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Village Management Committees in Malidino Community Reserve, Senegal: From Biodiversity Conservation to Social Division

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Type: Conference Paper
Author: Bandiaky, Solange
Conference: Survival of the Commons: Mounting Challenges and New Realities, the Eleventh Conference of the International Association for the Study of Common Property
Location: Bali, Indonesia
Conf. Date: June 19-23, 2006
Date: 2006
URI: https://hdl.handle.net/10535/796
Sector: General & Multiple Resources
Social Organization
Region: Africa
Subject(s): IASC
social organization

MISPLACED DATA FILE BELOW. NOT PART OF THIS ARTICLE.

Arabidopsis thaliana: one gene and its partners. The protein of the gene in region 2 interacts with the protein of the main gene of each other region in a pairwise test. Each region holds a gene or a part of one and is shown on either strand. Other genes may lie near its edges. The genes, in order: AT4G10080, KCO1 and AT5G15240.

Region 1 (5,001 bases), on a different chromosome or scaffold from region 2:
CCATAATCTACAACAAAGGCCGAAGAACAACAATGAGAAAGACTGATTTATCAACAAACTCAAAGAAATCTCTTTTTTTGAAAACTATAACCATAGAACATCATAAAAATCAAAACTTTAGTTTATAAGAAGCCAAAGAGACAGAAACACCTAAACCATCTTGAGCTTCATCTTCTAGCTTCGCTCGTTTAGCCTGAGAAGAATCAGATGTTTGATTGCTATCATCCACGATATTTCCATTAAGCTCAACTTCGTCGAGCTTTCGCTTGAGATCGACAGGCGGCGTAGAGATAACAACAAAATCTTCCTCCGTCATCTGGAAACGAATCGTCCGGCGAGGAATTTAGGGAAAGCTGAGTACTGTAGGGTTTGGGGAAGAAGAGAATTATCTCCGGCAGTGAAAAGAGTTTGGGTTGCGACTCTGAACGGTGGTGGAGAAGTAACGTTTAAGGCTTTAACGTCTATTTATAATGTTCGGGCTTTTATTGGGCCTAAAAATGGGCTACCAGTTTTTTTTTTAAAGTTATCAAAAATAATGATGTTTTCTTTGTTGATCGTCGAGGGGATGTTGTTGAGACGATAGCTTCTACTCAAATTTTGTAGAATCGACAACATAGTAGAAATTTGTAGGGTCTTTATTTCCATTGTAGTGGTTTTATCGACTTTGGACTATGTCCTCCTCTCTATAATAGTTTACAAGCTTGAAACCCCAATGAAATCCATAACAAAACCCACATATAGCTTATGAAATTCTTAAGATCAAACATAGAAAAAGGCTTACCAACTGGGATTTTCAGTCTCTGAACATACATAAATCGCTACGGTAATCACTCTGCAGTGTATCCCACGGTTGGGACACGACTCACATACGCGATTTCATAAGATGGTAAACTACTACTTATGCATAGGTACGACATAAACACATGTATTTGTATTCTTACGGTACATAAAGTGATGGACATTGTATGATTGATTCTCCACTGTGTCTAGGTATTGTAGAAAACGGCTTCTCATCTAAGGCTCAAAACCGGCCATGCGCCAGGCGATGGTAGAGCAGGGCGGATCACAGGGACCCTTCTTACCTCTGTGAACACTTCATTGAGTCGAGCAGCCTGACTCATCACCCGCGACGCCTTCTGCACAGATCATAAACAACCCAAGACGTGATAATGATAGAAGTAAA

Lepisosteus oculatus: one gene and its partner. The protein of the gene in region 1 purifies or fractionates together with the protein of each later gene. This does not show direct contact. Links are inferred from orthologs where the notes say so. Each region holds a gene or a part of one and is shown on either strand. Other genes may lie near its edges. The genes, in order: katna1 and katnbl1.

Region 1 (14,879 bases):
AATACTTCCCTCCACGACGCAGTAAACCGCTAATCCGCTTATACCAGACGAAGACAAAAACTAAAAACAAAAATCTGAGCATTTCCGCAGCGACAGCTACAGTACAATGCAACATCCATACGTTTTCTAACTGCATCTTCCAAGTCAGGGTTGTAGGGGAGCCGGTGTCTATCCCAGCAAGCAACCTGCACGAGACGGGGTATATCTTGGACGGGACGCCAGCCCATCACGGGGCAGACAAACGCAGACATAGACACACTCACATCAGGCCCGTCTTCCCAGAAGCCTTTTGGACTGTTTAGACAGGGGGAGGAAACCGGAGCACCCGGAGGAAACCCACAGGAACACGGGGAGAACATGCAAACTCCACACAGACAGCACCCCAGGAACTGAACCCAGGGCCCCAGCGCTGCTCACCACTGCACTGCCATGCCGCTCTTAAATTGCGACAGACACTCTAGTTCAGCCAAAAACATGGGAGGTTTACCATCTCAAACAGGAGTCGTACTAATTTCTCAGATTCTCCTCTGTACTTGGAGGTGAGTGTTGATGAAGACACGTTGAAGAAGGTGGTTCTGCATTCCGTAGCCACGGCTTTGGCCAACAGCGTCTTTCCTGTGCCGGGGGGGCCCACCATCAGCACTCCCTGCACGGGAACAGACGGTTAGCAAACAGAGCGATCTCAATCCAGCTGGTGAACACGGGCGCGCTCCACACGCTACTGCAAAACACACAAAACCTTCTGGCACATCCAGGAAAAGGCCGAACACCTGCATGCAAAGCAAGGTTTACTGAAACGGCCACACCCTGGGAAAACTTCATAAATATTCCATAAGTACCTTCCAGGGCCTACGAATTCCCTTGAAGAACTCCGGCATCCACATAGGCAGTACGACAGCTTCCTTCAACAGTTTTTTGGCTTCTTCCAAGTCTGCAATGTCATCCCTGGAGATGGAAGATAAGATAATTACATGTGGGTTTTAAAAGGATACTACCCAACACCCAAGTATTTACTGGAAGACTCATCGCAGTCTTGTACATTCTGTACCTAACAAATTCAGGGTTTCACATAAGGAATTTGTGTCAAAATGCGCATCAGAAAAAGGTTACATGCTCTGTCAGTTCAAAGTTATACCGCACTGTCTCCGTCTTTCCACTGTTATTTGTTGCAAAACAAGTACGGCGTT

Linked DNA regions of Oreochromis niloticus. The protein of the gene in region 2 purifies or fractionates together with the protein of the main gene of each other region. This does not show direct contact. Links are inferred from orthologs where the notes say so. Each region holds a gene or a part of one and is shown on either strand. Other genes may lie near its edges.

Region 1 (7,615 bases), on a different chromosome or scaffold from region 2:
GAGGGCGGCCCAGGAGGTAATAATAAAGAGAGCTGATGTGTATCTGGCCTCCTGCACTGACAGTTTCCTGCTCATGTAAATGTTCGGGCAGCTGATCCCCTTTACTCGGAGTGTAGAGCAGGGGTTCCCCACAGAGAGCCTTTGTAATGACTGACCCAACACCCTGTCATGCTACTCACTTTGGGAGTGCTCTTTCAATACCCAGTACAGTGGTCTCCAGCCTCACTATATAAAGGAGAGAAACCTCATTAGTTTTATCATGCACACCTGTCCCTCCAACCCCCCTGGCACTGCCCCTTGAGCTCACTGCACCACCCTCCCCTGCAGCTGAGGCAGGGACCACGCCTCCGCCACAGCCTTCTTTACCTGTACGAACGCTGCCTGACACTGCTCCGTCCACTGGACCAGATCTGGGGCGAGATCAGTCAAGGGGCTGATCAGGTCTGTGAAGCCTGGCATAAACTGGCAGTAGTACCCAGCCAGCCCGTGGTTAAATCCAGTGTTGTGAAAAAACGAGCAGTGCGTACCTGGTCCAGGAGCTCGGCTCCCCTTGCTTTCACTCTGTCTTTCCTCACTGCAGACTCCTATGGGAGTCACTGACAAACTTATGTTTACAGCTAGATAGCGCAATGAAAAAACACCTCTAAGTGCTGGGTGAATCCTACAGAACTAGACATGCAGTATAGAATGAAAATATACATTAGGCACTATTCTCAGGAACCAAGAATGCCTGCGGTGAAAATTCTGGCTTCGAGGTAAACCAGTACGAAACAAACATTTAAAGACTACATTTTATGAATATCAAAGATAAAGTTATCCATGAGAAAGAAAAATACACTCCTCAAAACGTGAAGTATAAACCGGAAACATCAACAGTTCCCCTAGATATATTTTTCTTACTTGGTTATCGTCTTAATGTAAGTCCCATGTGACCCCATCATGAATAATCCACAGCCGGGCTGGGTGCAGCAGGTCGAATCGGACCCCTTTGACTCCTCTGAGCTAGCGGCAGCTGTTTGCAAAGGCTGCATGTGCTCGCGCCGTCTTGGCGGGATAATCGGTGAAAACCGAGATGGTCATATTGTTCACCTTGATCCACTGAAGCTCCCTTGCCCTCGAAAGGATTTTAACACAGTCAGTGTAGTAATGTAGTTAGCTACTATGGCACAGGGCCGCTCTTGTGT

Abstract: "This paper examines the role of external agencies in the institutional empowerment of local actors engaged in natural resource management in the Malidino Biodiversity Community Reserve in Senegal. The Community is a project initiated by the World Bank and the Senegalese government in 2002. The declared goal of the project is transferring power to Local Collectivities for the management of natural resources such as land, forests, non-timber forest products, and community-based reserves. In order to explore whether genuine decentralization of power over resource management has indeed occurred or not, the paper examines the structures of the village management committees that the World Bank and the Senegalese government created for resource use and management of the Malidino reserve. Because the chairs of these committees are traditional authorities such as village chiefs, spiritual guides, Imams, or wealthy men, the paper argues that the choice and recognition of these actors as key decision-makers over resource management, is in fact inconsistent with democratic decentralization objectives. The main research questions for the present study include: Why do the Senegalese government and the World Bank put in place village management committees instead of working with Local Collectivities? What are the implications of the choice and recognition of these village management committees for democracy and equitable development of the commons? The study is based on extensive ethnographic research in the Biodiversity Community, which involved participant observation, interviews, and focus group discussions. "

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